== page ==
Issue: Having to log back in on Apple devices on a Cisco wireless guest network

I'm documenting this for my own reference as much as anything, to avoid having to look this information up (yet again).

(This description assumes that the use-case is for a guest network, but will apply to any layer-3 authenticated wireless network)

It is a common occurrence on Cisco wireless networks (using a WLC of some type) to have complaints from guest users that they have to keep logging back in to the guest network after their device has gone in to sleep mode. They are often put in to sleep when they are enveloped in some type of holder or covering system that has a built-in magnet to make them sleep when they are not in use (this is very typical on iPad holders/covers).

The reason for the annoying issue of having to log back in to the guest network is that the WLC has a user idle timeout setting which expires (by default) after 5 minutes. So, when a device is put in to sleep mode, the WLC will not hear from it for a while and then after  5 minutes will terminate its session.

If you know a little about WLCs, you would expect this behaviour to be dictated by the 'session timeout' setting which is available on the WLC GUI via the Advanced tab of the WLAN definition. But, that timer is the time-out for the entire (continuous) session. If you wish guest sessions to automatically end after a pre-defined period of use (e.g. force guest users to re-authenticate every couple of hours of use), you would use that setting.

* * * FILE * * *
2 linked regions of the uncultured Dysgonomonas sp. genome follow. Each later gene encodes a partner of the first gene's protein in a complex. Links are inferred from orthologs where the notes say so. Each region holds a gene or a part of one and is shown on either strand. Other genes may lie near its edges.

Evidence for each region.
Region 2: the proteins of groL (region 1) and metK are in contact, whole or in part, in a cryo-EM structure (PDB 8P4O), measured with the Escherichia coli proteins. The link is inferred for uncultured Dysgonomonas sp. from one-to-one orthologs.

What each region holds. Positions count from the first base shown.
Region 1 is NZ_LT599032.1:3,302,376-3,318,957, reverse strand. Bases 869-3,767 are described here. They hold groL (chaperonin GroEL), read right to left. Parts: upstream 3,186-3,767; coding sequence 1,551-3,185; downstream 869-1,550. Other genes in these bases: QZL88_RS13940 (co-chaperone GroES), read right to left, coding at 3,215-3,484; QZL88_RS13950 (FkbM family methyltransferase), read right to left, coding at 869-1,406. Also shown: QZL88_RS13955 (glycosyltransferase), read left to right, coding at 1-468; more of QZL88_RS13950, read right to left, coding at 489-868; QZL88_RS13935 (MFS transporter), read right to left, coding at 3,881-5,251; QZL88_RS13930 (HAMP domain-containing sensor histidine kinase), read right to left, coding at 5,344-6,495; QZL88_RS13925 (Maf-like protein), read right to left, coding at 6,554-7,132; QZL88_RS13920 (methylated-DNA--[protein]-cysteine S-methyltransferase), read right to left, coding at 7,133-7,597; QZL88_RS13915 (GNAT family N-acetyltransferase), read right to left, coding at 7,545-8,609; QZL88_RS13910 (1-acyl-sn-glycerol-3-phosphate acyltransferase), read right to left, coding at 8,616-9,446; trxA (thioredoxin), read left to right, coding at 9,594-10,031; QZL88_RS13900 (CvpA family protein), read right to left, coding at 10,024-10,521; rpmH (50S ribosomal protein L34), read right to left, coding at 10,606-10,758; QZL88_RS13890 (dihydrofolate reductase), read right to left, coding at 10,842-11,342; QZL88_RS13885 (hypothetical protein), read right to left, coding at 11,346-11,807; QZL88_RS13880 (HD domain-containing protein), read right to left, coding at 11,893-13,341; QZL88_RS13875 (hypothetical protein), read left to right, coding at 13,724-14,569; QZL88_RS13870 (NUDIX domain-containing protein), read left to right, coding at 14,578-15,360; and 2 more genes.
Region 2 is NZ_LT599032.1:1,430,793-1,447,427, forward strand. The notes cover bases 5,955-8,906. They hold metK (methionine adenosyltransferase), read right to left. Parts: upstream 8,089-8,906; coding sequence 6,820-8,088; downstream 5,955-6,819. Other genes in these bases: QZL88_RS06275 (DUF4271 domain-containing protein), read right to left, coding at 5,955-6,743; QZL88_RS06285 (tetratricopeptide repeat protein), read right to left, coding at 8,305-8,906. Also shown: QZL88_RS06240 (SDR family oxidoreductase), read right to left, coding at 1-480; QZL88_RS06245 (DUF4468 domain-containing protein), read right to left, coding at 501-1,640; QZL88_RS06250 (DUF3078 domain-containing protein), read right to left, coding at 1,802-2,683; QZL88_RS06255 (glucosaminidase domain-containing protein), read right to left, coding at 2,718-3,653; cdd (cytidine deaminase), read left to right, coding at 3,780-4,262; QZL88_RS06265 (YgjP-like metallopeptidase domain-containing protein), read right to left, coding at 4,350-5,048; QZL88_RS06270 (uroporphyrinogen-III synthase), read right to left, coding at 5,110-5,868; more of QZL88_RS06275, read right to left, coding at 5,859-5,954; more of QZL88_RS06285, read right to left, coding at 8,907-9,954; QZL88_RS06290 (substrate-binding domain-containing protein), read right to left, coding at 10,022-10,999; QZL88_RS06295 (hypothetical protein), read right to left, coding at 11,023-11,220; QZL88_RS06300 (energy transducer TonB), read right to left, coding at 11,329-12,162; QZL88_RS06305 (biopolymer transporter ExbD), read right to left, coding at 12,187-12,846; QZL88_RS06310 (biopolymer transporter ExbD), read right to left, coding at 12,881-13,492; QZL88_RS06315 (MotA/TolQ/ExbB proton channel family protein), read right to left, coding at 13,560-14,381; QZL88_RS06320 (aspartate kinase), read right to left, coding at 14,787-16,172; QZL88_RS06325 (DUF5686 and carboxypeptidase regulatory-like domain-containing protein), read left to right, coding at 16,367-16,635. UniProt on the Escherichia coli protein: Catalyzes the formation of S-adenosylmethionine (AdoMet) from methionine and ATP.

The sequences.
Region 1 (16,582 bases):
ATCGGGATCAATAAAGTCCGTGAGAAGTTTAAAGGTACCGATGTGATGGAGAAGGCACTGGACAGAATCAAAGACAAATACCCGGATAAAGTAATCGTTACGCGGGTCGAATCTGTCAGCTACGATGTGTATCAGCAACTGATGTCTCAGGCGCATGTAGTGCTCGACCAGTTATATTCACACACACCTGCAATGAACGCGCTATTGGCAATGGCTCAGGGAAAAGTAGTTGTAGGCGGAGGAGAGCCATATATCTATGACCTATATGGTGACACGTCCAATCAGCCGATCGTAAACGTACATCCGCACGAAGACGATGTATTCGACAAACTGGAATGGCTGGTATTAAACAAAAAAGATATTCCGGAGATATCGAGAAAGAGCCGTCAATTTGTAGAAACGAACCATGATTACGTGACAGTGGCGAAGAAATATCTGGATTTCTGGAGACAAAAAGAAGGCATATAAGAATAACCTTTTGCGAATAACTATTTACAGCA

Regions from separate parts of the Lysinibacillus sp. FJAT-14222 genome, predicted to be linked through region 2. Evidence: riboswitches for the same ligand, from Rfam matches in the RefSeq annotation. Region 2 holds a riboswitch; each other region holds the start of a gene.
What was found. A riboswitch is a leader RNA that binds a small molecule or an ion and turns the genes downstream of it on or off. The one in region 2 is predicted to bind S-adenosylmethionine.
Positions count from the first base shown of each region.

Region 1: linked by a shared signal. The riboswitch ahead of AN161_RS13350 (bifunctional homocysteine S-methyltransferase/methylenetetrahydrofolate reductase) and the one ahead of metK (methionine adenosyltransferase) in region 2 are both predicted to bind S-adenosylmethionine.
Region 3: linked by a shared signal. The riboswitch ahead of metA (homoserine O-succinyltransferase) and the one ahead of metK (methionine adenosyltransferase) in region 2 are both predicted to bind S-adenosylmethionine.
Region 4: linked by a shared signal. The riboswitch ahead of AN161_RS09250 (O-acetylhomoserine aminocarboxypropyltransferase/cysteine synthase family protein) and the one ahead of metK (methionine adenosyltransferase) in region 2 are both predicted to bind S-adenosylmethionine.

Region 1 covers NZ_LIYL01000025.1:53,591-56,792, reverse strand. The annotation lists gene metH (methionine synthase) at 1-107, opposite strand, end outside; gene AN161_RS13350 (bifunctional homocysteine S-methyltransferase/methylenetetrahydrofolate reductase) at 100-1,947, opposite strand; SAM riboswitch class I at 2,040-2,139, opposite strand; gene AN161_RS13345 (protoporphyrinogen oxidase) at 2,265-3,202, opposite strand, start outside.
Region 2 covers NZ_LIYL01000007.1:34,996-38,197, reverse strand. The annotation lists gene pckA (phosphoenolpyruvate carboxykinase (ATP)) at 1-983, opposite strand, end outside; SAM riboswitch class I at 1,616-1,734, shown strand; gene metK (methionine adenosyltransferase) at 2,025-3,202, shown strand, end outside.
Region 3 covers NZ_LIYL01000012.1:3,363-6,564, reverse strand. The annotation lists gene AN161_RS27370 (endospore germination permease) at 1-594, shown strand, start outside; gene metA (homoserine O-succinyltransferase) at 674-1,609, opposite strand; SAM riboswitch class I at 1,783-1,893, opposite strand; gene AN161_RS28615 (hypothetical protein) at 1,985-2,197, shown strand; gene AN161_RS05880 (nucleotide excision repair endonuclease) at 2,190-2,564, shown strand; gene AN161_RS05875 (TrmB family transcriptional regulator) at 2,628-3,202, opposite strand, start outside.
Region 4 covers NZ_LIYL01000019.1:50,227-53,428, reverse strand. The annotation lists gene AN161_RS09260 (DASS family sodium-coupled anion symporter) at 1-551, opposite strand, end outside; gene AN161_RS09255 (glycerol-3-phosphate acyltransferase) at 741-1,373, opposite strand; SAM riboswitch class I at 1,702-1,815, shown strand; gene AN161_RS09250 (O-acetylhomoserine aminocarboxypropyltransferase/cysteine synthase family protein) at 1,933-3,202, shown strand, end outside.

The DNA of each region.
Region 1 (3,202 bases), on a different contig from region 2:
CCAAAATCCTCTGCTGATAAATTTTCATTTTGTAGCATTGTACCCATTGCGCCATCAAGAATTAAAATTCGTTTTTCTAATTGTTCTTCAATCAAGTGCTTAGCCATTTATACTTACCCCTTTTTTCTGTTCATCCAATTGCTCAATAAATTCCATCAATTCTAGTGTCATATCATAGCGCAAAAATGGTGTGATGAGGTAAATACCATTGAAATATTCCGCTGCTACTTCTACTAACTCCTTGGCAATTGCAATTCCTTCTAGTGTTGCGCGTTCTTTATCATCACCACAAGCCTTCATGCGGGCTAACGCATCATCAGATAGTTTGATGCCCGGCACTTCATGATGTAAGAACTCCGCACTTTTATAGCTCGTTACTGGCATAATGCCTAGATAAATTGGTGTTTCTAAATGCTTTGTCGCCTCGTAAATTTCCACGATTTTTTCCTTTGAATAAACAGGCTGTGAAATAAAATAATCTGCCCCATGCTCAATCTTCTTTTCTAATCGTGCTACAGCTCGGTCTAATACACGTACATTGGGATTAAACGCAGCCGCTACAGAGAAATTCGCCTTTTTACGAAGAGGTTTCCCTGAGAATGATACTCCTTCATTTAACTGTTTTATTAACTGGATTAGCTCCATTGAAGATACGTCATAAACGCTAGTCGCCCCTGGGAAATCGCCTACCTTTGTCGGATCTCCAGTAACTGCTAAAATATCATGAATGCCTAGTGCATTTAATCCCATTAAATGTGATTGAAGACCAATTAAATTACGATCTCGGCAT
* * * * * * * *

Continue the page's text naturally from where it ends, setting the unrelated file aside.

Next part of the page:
To configure the idle time-out setting, you can only configure this via the CLI (in version 7.0 code anyhow) using the command below. Remember, this is the setting that will determine how long a client is idle (e.g. in sleep mode)  before its session is terminated. The command to use is:

config network usertimeout  seconds

The 'seconds' value is obviously the amount of time a device can be idle before its session is terminated. By default, it is 5 minutes (300 seconds), and can be a minimum value of 90 seconds.

The value you choose depends on how long your users may put their device to sleep for. Obviously you need to wind it up above the default of 300 seconds if users are complaining. I'd suggest trying 15 minutes (900 secs) and maybe wind it up  if users still complain (...try 30 minutes(1800 secs) next?).

The only downside to winding this value up is that clients will sit in your client list on the WLC for longer. Normally, they would time-out within 5 minutes. But, if you wind this value up, they won't age-out as quickly.

Right...the next time I need this info, I know exactly where to find it.

(Note: I had a note via Twitter from @revolutionwifi advising that another consideration with this approach is the possible impact this may have on WLC memory, which is a fair point. I guess it depends very much on your environment. This setting is going to affect all clients that attach to the WLC, so if you have large numbers of users, you may need to keep an eye on your memory usage. I suspect this would only be an issue if you had an environment where you have many unique users who come and go during the day, who would effectively hang around in the WLC memory for longer periods than you would like.)